Daphne Khoo, 29, Radio DJ
Singer and Radio DJ Daphne Khoo was in complete shock the day she learnt she had cancer. “One day, I was hit by a really bad allergy. My eyes were swollen, my arms and legs were covered in hives!” recalls the first Singapore Idol contest finalist.
When the allergist couldn’t find a cause, Daphne was fast-tracked to a full body check-up: “An ultrasound scan of my abdomen area showed a 10 cm-wide tumour sitting next to my left ovary. They said it may or may not be cancerous and then referred me to a specialist to have it removed,” says the 29-year-old, who was studying music and songwriting at the Berklee College of Music in Boston at that time.
After she informed her family members, they quickly flew to Boston to be with Daphne as she underwent a unilateral salpingo-oophorectomy to remove her left ovary and fallopian tube, and an omentectomy which cuts her belly open and the fatty tissues of the organs removed to check for cancer.
The entire procedure took nearly five hours.
To ensure she would someday have her own children, Daphne banked 19 ova before the surgery for future use. “There’s no doubt in my mind that if I can have children in the future, I would do it,” says the sprightly singer.
The post-surgery report confirmed it was Dysgerminoma, a very rare type of ovarian cancer where a malignant tumour grows in the ovary.
“I was lucky I had the surgery early because when they opened me up, the tumour had grown another 3 cm in just two weeks!” shares Daphne. “My mum had suffered from Stage One breast cancer 10 years earlier so I knew cancer was no joke.”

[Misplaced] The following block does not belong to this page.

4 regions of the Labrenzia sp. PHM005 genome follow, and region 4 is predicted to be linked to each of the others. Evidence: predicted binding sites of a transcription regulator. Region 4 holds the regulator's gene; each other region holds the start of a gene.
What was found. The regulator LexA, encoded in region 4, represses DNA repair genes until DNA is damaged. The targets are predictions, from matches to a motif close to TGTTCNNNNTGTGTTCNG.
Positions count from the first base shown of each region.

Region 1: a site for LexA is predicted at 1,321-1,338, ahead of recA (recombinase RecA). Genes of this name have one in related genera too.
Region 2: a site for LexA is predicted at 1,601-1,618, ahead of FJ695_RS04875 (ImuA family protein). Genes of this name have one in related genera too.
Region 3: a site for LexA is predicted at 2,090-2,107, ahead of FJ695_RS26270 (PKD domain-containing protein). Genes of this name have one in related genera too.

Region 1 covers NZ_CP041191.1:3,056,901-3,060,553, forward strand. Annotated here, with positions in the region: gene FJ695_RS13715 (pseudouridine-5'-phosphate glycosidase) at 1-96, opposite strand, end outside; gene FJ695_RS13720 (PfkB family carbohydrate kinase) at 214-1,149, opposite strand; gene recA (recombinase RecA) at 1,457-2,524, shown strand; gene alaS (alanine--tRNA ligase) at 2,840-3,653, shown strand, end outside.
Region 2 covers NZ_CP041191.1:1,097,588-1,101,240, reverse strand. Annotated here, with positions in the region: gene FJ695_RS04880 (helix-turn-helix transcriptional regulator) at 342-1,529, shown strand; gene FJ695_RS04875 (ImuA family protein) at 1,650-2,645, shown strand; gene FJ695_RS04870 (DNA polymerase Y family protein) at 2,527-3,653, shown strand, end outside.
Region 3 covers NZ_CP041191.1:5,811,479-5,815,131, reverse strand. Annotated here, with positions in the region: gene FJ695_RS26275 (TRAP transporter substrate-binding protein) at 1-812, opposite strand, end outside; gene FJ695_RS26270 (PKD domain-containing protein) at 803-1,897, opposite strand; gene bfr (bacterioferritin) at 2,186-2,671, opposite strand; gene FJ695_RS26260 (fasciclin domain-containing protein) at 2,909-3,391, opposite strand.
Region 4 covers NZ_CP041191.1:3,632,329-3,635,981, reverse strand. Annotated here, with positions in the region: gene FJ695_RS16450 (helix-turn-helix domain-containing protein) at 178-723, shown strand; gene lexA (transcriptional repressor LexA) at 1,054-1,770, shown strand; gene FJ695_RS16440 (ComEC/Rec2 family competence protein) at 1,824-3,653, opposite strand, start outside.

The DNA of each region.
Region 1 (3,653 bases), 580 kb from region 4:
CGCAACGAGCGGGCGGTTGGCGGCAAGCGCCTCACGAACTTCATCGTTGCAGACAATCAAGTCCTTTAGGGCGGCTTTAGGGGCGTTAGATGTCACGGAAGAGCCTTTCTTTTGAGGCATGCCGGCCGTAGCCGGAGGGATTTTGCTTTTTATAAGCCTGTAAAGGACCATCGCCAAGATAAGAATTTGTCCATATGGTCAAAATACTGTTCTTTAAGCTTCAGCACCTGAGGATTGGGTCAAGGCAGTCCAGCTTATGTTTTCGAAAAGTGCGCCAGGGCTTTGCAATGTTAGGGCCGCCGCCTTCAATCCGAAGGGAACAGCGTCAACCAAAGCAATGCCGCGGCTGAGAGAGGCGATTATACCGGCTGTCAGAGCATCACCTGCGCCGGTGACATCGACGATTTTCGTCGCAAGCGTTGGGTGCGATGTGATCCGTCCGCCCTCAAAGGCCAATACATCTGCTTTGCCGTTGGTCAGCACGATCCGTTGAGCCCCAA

“Instead of sobbing in self-pity, I went into autopilot mode and did what I needed to do to get well again.”
“When the doctors recommended chemotherapy, I applied for a three-month absence from school and left for New York where I would receive the treatment.”
It’s been over three years since her battle with the Big C and Daphne remains cancer-free, save for a daily reminder in the form of an upside down “T” shape scar that stretches from her abdomen down to her pelvic. Now the picture of radiant health, Daphne is busy composing and performing – she penned and sang one of the three official theme songs at this year’s 28th SEA Games “Greatest”– and has plans to release a single at year’s end.
She also started a new career as a deejay with SAFRA Radio Power 98 FM: “Being a deejay is quite a refreshing change for me and I get to listen to songs at work which I love anyways,” she says.
Cristalle Wang, 20, Student
It was right in the middle of playing a girls’ soccer match in KL, Cristalle, then 15 and the goalie on the team, was kneeling on all fours desperately waving for the referee’s attention: “There was a sudden sharp pain in my abdomen,” says the student of Ngee Ann Polytechnic’s Tourism and Resort Management course, “It hurt so bad that I had doubled over and needed help to walk off the field. I felt nausea and started to vomit.”
“I thought maybe I’d eaten a bad clam.”
But the tummy aches continued to haunt her. “For weeks, the pain would wake me up in the night – It was like someone was stabbing me in the stomach with a knife and I couldn’t move. Around the same time, my belly started to bloat and turn slightly hard – I thought it was just my six packs forming from my daily gym sessions,” laughs the bubbly teenager at her “silliness”.